There are rarely days when Ben is not dressed as some sort of Knight.

This is Ben helping in the garden. It had been a quiet couple of hours in the garden weeding. Already, I had pulled several buckets full of weeds to fill an entire wheelbarrow. It’s been raining in Southern Oregon, so everything is blooming, most dramatically – the weeds. I love how quiet and peaceful it is in the garden early in the morning, before anyone else is awake. There are the cows in the field near me munching on grasses, there is the sound of the water lines slowly dribbling water droplets to nearly each and every plant, and there is literally the sound of life stretching into being in the garden. It is not a sound that is easy to describe, but tomato plants are standing tall and full, strawberries are bushing out and starting to show baby plants, the peas are blooming, and corn stalks make noise just sitting there they are growing so fast. I meander from row to row pulling up weeds, checking on the health of all the plants, moving the hose around to the different mounds of squash. I am feeling accomplished and whole. Gardening is centering and deeply fulfilling to this beginning gardener.

Then Ben arrives. He is eight-years old and bursting at every seam with energy. He races into the middle of the garden, arriving out of breath he’s in such a hurry, and starts talking a mile a minute about how he’s here to help, because he loves gardening so much, and he can pull weeds, or he can grab a shovel and dig something up for me if I want, or what about a rake to move some of these chips? “And you know what I was thinking?” And it doesn’t really have an end in sight. The day has begun, and Ben has lots to say. Serenity is gone in a flood of words spoken at high volume, in a rush, tumbling over one another to get out. I love that he has so much he wants to share with me. I love that he is eager to help. There is no way I want to stop him. I just wish we could come to an agreement on the rate, pace, pitch or volume. It’s time for me to speed up my ability to hear, and be ready to be attentive.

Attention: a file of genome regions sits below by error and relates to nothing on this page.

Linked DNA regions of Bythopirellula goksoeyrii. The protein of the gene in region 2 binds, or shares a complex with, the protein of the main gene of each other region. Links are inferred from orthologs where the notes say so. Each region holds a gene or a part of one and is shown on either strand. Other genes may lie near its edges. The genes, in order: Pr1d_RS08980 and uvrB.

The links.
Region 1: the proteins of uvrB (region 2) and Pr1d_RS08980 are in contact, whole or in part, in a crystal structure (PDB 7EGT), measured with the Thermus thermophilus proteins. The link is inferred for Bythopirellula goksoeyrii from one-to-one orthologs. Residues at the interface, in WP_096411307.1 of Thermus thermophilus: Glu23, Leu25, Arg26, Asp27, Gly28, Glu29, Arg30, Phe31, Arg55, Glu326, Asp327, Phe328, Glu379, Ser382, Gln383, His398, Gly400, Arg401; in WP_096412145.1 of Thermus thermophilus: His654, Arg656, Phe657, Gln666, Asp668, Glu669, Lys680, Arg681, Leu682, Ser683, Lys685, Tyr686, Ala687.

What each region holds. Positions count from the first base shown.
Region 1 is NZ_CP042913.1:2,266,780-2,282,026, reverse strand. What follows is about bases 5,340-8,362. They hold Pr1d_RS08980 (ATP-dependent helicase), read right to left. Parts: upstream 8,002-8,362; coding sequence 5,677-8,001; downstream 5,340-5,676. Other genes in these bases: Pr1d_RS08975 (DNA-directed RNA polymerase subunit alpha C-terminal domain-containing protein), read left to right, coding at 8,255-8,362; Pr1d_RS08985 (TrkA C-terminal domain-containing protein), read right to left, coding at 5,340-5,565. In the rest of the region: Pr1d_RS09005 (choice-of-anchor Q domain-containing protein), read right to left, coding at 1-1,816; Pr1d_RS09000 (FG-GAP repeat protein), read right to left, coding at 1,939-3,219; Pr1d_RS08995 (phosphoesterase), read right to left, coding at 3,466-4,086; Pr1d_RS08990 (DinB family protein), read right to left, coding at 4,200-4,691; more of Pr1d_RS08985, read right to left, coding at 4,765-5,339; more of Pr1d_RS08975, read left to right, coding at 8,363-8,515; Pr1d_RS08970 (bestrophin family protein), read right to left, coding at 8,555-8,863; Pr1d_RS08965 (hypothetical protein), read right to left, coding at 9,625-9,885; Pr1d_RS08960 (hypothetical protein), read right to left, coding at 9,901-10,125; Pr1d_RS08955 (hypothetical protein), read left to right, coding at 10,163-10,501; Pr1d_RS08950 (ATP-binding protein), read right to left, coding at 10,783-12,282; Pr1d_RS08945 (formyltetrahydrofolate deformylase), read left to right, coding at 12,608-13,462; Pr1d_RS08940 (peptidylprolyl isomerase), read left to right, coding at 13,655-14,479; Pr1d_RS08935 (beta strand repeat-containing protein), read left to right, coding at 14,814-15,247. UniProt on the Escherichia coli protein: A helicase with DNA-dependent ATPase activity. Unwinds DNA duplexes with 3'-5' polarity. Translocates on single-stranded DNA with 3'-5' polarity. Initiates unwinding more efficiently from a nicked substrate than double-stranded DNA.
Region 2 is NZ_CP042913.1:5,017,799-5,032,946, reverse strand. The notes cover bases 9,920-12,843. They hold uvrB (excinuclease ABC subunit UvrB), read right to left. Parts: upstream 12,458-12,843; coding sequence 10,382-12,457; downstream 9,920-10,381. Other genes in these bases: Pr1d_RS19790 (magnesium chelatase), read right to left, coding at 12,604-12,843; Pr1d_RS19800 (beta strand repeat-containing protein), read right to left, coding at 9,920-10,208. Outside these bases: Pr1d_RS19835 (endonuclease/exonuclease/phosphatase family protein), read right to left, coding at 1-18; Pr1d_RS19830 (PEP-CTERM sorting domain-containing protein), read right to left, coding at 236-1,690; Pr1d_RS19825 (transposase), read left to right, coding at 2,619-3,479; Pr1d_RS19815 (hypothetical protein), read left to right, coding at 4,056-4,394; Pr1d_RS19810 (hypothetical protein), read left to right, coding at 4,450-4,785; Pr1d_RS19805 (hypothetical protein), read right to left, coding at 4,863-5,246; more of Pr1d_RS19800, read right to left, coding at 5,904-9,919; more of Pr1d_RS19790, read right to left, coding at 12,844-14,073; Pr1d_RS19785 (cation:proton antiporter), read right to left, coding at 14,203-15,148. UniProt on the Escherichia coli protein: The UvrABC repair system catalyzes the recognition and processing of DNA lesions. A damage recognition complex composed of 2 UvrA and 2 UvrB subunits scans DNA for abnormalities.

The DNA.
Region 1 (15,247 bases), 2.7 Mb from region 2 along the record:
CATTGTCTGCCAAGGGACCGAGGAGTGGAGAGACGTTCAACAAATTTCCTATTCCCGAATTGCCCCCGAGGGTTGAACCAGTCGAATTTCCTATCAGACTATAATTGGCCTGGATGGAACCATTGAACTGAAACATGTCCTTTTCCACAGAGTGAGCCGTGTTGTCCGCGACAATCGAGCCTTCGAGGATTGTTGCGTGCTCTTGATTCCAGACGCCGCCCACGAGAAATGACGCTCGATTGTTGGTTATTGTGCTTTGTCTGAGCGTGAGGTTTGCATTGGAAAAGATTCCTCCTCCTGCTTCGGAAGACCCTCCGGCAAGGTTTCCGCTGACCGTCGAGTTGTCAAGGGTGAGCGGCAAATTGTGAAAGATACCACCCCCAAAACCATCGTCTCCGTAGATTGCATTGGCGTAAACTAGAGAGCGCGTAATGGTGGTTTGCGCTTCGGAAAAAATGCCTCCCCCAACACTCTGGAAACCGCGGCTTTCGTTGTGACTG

He asks if he can take the wheelbarrow of weeds over to feed them to the chickens, and I say yes, to give myself just one or two more rows of quiet weeding before going in for a rowdy, crazy, non-stop words breakfast with the family.

As I come around the corner of the house, I see Ben in the Chicken Coop with an over-sized shovel. The chickens are scurrying around frazzled. Bean is on the outside cheering his brother on, and Ben is howling about what a brilliant idea this was to feed the chickens by creating a catapult out of a shovel and the wheelbarrow. He has been trying to fling the weeds up and over the chicken coop fencing. He wants to be a knight. He wants to joust and sword fight. He is scaring my chickens into a frenzy. It’s all good. I get him out and scatter some of the juicy, succulent weeds as tasty snacks for my chickens, and Ben and Bean and I go in for some Blackberry filled pancakes made by daddy. We are ready for our day!

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